Abstract painting from the age of the image search

How do online searches inform abstract painting? Quite directly, in the case of the American artist David Ratcliff
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Lake (2007) by David Ratcliff
Lake (2007) by David Ratcliff

From the end of the 1960s, contemporary artists began to depart from the confines of the studio and the canvas in droves, either taking advantage of emerging new technologies such as video, working in outdoor, site-specific locations or expressing themselves dynamically, in the medium of performance. However, as Bob Nickas shows in our excellent and exhaustive survey, Painting Abstraction, the medium of painting has re-exerted its thrall in recent years.

Nickas examines the work of 80 artists, grouping them into various chapters according to their take on abstract painting. These include Rhythm and Opticality, Colour and Structure and Form, Space and Scale – and Hybrid Pictures, in which we discover the extraordinary, strangely harrowing yet utterly compelling works of David Ratcliff.

 

Mirror 2 (2008) by David Ratcliff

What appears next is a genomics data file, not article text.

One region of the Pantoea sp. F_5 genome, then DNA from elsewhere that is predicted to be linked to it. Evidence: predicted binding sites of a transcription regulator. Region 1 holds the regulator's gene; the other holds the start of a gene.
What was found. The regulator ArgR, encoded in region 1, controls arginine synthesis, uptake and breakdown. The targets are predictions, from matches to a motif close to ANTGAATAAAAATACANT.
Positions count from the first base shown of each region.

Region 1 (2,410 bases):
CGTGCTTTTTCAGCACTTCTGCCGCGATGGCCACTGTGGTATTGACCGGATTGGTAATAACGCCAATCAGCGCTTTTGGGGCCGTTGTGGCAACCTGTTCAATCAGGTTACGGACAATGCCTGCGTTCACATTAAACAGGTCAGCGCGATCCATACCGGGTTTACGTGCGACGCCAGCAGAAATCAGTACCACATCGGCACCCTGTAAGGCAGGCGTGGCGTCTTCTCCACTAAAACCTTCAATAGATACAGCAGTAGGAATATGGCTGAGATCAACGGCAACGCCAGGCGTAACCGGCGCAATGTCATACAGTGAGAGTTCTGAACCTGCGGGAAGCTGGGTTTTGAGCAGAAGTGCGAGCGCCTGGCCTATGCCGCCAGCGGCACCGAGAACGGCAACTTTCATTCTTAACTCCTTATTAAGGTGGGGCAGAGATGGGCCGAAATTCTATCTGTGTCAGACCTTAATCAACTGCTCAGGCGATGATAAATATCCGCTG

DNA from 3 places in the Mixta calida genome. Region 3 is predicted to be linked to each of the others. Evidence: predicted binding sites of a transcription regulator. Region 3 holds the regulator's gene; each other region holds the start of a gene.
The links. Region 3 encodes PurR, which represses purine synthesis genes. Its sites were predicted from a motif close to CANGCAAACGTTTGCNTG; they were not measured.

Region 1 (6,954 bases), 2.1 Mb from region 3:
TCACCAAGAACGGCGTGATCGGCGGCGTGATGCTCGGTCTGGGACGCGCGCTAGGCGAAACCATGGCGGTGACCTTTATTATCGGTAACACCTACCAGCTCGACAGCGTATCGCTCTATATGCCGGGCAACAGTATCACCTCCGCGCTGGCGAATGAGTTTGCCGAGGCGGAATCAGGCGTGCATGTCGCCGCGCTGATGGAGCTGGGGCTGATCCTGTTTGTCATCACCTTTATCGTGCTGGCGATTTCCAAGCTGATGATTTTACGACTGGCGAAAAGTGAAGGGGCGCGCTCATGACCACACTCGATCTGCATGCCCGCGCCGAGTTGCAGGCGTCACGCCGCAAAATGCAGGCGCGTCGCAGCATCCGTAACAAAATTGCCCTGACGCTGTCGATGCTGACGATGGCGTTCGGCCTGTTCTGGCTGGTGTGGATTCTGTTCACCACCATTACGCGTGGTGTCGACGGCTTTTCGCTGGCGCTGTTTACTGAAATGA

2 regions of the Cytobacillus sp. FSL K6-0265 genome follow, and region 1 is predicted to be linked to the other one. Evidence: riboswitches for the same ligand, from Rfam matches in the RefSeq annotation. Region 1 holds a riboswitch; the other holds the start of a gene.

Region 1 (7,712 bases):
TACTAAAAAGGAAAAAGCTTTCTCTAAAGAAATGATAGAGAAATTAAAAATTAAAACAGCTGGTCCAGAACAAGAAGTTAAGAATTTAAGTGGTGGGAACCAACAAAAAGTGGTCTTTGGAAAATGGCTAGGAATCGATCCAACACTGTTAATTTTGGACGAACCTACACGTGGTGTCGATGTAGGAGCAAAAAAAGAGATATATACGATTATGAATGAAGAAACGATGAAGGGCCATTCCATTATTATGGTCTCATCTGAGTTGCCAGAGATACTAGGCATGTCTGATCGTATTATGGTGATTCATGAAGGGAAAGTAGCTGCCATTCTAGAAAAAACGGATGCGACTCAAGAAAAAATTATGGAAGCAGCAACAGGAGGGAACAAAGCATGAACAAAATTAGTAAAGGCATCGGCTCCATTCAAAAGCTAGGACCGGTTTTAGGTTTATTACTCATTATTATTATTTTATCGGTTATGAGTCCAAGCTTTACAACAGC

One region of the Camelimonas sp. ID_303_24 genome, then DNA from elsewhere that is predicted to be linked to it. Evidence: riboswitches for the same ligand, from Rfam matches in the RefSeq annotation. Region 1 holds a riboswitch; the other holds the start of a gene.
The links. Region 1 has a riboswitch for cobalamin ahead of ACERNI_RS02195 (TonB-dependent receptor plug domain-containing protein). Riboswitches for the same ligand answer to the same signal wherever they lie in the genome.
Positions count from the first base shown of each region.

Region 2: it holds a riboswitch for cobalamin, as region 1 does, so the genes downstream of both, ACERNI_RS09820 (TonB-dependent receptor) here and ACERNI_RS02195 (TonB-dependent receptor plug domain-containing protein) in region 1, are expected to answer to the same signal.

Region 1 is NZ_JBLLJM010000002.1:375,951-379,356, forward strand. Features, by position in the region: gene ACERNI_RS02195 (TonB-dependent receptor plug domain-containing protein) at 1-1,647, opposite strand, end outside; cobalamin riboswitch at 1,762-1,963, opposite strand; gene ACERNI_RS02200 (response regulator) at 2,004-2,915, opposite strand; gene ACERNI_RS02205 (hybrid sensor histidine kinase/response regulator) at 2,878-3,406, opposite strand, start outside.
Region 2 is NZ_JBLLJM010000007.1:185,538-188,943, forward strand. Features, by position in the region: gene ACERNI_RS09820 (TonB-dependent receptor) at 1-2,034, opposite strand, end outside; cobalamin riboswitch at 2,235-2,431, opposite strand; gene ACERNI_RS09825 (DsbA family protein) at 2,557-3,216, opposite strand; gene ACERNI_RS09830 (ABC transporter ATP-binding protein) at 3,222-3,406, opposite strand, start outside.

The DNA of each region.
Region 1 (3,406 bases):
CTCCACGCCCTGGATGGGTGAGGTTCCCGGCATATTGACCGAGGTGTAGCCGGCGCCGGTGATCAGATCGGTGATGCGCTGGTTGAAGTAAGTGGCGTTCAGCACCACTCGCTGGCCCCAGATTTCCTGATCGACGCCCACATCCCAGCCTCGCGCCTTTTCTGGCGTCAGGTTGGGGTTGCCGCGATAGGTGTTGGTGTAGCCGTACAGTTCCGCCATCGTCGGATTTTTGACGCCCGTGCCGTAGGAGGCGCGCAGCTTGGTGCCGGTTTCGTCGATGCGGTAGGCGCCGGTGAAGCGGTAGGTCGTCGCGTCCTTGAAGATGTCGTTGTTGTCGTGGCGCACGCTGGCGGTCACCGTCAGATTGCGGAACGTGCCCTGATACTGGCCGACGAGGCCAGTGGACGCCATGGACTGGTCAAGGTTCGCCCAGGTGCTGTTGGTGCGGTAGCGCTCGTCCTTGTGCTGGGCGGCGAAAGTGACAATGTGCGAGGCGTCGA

Mirror 2 (2008) by David Ratcliff

Ratcliff uses both discarded and present-day tools to create his collages. He employs stencils to apply his paint but sources his material from the internet, finding images using open-ended word searches in order to yield unexpected results. Since 2005 he has restricted himself to just two colours – black and white, or blue or metallic gold and white. Through a complex series of altering and recycling and (literally) distressing techniques, Ratcliff creates images which remotely hint at their figurative origins but are mutated into disturbing abstractions.

Lake (2007) contains rippling hints of water but its myriad reflections create a grimly gothic, bayou-like effect. Mirror 2 and Mirror 3 (2008), meanwhile, are compared by Nickas to Rorschach blots – the stuff of psychological nightmares, as befitting the uncertain times in which they were made.

Mirror 3 (2008) by David Ratcliff
Mirror 3 (2008) by David Ratcliff

Ratcliff cites Picasso as an inspiration, particularly the way in which his paintings “force the rational mind into irrational, psychologically compressed and frightening spaces.” A reminder, there, of the great traditions which draw new artists to the medium over 100 years after its inception.

Have you enjoyed this insight? Then consider ordering a copy of our newly updated Painting Abstraction, the most authoritative book on abstract painting currently available.


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